Soil degradation is a looming crisis for the future of our food systems. We have discussed solutions like crop diversification and natural fertilization methods, but when it comes to funding these solutions, things get a bit more complicated. How can we convince farmers to invest in regenerative agriculture practices now on the promise of improved future yields? A new investment fund, rePlant Capital thinks it has a solution.
The fund is offering farm loans to producers across the country with one catch: interest rates are tied to soil health factors like improvements in soil’s carbon and water storage. Funded by predominantly female investors, the fund is making $250 million available to farmers transitioning to regenerative or organic practices.
Farmers in the US have $426 billion in farm debt while a third of the country’s topsoil has eroded in the past 50 years. RePlant Capital co-founder, Robyn O’Brien, sees the fund as a win-win for farmers and the planet.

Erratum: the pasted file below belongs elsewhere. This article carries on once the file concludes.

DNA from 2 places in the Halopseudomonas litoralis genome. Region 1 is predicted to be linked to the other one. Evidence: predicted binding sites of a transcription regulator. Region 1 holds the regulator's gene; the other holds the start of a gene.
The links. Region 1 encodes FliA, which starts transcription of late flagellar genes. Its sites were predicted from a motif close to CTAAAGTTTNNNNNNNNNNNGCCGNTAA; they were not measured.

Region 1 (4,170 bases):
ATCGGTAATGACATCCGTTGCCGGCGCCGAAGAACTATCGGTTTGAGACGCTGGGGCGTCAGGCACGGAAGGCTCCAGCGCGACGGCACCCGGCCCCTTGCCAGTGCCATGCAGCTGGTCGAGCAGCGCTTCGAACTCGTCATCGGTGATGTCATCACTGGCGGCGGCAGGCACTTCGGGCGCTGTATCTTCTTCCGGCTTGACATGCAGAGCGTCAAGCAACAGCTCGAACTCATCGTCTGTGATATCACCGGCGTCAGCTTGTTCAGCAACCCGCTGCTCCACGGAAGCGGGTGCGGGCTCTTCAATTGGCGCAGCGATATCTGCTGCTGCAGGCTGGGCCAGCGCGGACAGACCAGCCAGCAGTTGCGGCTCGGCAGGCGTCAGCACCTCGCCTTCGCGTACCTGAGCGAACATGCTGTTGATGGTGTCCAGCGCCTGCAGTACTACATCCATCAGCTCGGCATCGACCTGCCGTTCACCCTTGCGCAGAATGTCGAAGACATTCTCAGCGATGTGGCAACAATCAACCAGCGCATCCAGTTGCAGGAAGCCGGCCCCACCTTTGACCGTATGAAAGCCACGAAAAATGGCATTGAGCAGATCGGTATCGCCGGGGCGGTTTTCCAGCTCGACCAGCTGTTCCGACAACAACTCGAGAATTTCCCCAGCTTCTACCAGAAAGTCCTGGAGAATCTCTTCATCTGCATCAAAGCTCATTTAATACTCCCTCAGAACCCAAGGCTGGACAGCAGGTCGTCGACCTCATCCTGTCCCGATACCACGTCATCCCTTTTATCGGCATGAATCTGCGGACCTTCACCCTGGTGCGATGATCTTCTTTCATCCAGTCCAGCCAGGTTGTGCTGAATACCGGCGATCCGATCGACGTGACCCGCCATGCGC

One of the fund’s initial loans went to Kansas-based McCarty Family Farms, a dairy farm looking to reduce their water consumption. Anther went to White Oak Pastures, a beef and hog farm known for their regenerative practices which successfully increased organic matter in their soils from 1 to 5 percent in 25 years. They used the loan to further expand their emissions reductions capabilities.
Regenerative agriculture solutions and innovations are numerous, but farmers often don’t have the disposable funds to implement these critical changes. RePlant Capital offers farmers the opportunity to implement soil health solutions and reap the benefits, without relying on traditional loans with high-interest rates.